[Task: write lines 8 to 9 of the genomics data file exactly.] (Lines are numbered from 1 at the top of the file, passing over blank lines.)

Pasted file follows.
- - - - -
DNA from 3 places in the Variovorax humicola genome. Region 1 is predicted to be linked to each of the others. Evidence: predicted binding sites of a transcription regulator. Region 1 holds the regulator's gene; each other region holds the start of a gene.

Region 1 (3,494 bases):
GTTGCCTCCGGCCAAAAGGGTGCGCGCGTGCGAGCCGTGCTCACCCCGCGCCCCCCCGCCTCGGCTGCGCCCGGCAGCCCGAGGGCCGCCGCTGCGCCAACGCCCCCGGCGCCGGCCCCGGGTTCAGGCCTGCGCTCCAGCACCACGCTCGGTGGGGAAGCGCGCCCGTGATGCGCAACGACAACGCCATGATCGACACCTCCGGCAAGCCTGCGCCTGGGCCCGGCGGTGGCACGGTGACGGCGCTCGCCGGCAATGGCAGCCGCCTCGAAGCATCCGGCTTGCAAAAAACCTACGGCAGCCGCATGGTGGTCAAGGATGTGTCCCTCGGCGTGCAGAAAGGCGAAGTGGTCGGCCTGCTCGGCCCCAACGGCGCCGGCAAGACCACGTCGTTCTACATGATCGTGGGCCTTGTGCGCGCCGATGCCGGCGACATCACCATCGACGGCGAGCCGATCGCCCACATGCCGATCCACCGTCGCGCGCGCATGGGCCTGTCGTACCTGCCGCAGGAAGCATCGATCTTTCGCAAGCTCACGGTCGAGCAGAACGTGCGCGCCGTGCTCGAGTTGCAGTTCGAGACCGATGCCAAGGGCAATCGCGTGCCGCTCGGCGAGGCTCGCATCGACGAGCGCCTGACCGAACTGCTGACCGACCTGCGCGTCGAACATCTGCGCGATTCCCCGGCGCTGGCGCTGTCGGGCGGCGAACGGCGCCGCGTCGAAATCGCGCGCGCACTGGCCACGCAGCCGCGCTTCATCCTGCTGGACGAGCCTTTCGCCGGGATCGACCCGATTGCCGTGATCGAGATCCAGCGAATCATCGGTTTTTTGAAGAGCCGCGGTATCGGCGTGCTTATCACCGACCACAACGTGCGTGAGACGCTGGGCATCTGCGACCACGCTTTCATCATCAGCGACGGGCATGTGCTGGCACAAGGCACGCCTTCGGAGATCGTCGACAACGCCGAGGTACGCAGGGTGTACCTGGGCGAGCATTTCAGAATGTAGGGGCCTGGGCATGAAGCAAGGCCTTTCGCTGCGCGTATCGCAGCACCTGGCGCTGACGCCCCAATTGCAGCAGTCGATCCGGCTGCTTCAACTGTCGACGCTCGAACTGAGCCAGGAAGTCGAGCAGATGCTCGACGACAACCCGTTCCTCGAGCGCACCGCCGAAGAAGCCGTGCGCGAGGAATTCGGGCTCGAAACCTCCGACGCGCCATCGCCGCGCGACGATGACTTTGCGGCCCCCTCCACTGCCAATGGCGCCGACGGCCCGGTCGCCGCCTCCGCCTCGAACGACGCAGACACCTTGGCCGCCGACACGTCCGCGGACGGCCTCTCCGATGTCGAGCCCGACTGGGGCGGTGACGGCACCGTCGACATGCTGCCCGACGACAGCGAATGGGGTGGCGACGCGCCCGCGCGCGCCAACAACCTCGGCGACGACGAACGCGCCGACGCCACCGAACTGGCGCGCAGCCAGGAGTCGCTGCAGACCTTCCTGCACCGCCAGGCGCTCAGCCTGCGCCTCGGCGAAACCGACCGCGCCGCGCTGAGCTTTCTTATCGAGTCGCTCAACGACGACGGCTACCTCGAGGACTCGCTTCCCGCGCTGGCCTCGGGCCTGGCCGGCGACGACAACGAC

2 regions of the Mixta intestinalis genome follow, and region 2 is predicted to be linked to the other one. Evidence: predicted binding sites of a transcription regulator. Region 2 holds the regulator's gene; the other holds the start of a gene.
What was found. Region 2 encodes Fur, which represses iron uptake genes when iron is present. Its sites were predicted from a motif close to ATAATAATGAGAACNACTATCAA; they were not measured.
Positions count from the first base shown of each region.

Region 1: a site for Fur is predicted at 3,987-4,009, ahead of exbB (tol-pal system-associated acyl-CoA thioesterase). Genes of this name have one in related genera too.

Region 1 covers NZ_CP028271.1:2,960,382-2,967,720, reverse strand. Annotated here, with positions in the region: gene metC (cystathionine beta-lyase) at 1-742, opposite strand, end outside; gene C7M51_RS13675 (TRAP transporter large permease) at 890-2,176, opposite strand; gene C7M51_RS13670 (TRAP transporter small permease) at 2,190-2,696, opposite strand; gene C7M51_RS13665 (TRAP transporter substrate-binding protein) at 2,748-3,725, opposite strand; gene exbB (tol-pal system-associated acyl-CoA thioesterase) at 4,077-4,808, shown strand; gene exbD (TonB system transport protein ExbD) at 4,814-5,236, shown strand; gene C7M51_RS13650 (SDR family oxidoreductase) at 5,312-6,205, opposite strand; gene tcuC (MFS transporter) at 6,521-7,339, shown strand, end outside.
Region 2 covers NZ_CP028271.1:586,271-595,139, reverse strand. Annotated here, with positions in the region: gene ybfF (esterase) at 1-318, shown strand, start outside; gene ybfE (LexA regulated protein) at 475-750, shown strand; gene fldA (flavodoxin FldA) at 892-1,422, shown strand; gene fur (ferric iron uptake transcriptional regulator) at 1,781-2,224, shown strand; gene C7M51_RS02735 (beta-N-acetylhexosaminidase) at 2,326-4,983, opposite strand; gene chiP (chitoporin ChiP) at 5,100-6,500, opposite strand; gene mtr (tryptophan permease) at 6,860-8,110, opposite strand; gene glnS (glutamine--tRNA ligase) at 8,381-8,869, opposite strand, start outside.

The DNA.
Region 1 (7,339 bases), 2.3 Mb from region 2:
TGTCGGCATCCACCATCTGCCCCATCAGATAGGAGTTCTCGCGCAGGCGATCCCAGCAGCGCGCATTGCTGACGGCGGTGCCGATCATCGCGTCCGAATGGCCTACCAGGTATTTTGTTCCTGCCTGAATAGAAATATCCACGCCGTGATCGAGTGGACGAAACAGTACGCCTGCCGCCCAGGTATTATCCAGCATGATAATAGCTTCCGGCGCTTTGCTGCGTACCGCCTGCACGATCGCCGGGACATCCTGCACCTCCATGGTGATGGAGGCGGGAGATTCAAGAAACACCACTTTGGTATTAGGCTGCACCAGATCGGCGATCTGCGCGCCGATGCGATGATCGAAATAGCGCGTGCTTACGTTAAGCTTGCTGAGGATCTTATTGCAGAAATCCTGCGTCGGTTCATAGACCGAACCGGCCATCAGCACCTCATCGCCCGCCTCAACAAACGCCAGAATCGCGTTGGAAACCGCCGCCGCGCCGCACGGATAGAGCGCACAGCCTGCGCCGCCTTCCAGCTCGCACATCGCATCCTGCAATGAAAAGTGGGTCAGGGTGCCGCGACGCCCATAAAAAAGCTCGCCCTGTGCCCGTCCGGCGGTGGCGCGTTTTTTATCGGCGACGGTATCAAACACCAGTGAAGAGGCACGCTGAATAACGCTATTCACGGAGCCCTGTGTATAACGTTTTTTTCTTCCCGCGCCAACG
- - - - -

Region 1 covers NZ_CP028271.1:2,960,382-2,967,720, reverse strand. Annotated here, with positions in the region: gene metC (cystathionine beta-lyase) at 1-742, opposite strand, end outside; gene C7M51_RS13675 (TRAP transporter large permease) at 890-2,176, opposite strand; gene C7M51_RS13670 (TRAP transporter small permease) at 2,190-2,696, opposite strand; gene C7M51_RS13665 (TRAP transporter substrate-binding protein) at 2,748-3,725, opposite strand; gene exbB (tol-pal system-associated acyl-CoA thioesterase) at 4,077-4,808, shown strand; gene exbD (TonB system transport protein ExbD) at 4,814-5,236, shown strand; gene C7M51_RS13650 (SDR family oxidoreductase) at 5,312-6,205, opposite strand; gene tcuC (MFS transporter) at 6,521-7,339, shown strand, end outside.
Region 2 covers NZ_CP028271.1:586,271-595,139, reverse strand. Annotated here, with positions in the region: gene ybfF (esterase) at 1-318, shown strand, start outside; gene ybfE (LexA regulated protein) at 475-750, shown strand; gene fldA (flavodoxin FldA) at 892-1,422, shown strand; gene fur (ferric iron uptake transcriptional regulator) at 1,781-2,224, shown strand; gene C7M51_RS02735 (beta-N-acetylhexosaminidase) at 2,326-4,983, opposite strand; gene chiP (chitoporin ChiP) at 5,100-6,500, opposite strand; gene mtr (tryptophan permease) at 6,860-8,110, opposite strand; gene glnS (glutamine--tRNA ligase) at 8,381-8,869, opposite strand, start outside.